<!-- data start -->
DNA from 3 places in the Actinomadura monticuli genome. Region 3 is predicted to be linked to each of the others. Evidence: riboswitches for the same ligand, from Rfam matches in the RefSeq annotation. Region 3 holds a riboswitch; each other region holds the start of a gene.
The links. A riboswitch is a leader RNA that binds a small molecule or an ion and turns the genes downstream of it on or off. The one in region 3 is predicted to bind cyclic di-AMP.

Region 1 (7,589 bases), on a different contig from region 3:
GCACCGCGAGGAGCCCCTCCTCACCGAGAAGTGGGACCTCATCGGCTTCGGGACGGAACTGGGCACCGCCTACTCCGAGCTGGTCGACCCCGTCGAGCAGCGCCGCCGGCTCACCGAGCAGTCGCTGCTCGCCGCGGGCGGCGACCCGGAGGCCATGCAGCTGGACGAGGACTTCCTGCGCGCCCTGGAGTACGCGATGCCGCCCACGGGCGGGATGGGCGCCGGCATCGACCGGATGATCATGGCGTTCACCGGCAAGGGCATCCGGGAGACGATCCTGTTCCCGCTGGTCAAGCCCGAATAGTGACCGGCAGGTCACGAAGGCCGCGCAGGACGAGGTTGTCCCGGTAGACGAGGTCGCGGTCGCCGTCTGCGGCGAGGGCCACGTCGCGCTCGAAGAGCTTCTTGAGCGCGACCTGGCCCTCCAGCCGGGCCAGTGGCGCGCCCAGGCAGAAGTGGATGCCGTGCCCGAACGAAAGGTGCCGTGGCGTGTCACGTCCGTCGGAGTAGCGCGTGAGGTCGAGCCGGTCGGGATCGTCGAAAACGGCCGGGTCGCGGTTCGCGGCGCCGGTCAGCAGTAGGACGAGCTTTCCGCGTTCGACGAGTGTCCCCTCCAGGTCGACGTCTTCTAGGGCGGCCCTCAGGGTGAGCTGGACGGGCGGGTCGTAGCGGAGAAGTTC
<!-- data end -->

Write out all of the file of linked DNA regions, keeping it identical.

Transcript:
DNA from 3 places in the Actinomadura monticuli genome. Region 3 is predicted to be linked to each of the others. Evidence: riboswitches for the same ligand, from Rfam matches in the RefSeq annotation. Region 3 holds a riboswitch; each other region holds the start of a gene.
The links. A riboswitch is a leader RNA that binds a small molecule or an ion and turns the genes downstream of it on or off. The one in region 3 is predicted to bind cyclic di-AMP.

Region 1 (7,589 bases), on a different contig from region 3:
GCACCGCGAGGAGCCCCTCCTCACCGAGAAGTGGGACCTCATCGGCTTCGGGACGGAACTGGGCACCGCCTACTCCGAGCTGGTCGACCCCGTCGAGCAGCGCCGCCGGCTCACCGAGCAGTCGCTGCTCGCCGCGGGCGGCGACCCGGAGGCCATGCAGCTGGACGAGGACTTCCTGCGCGCCCTGGAGTACGCGATGCCGCCCACGGGCGGGATGGGCGCCGGCATCGACCGGATGATCATGGCGTTCACCGGCAAGGGCATCCGGGAGACGATCCTGTTCCCGCTGGTCAAGCCCGAATAGTGACCGGCAGGTCACGAAGGCCGCGCAGGACGAGGTTGTCCCGGTAGACGAGGTCGCGGTCGCCGTCTGCGGCGAGGGCCACGTCGCGCTCGAAGAGCTTCTTGAGCGCGACCTGGCCCTCCAGCCGGGCCAGTGGCGCGCCCAGGCAGAAGTGGATGCCGTGCCCGAACGAAAGGTGCCGTGGCGTGTCACGTCCGTCGGAGTAGCGCGTGAGGTCGAGCCGGTCGGGATCGTCGAAAACGGCCGGGTCGCGGTTCGCGGCGCCGGTCAGCAGTAGGACGAGCTTTCCGCGTTCGACGAGTGTCCCCTCCAGGTCGACGTCTTCTAGGGCGGCCCTCAGGGTGAGCTGGACGGGCGGGTCGTAGCGGAGAAGTTC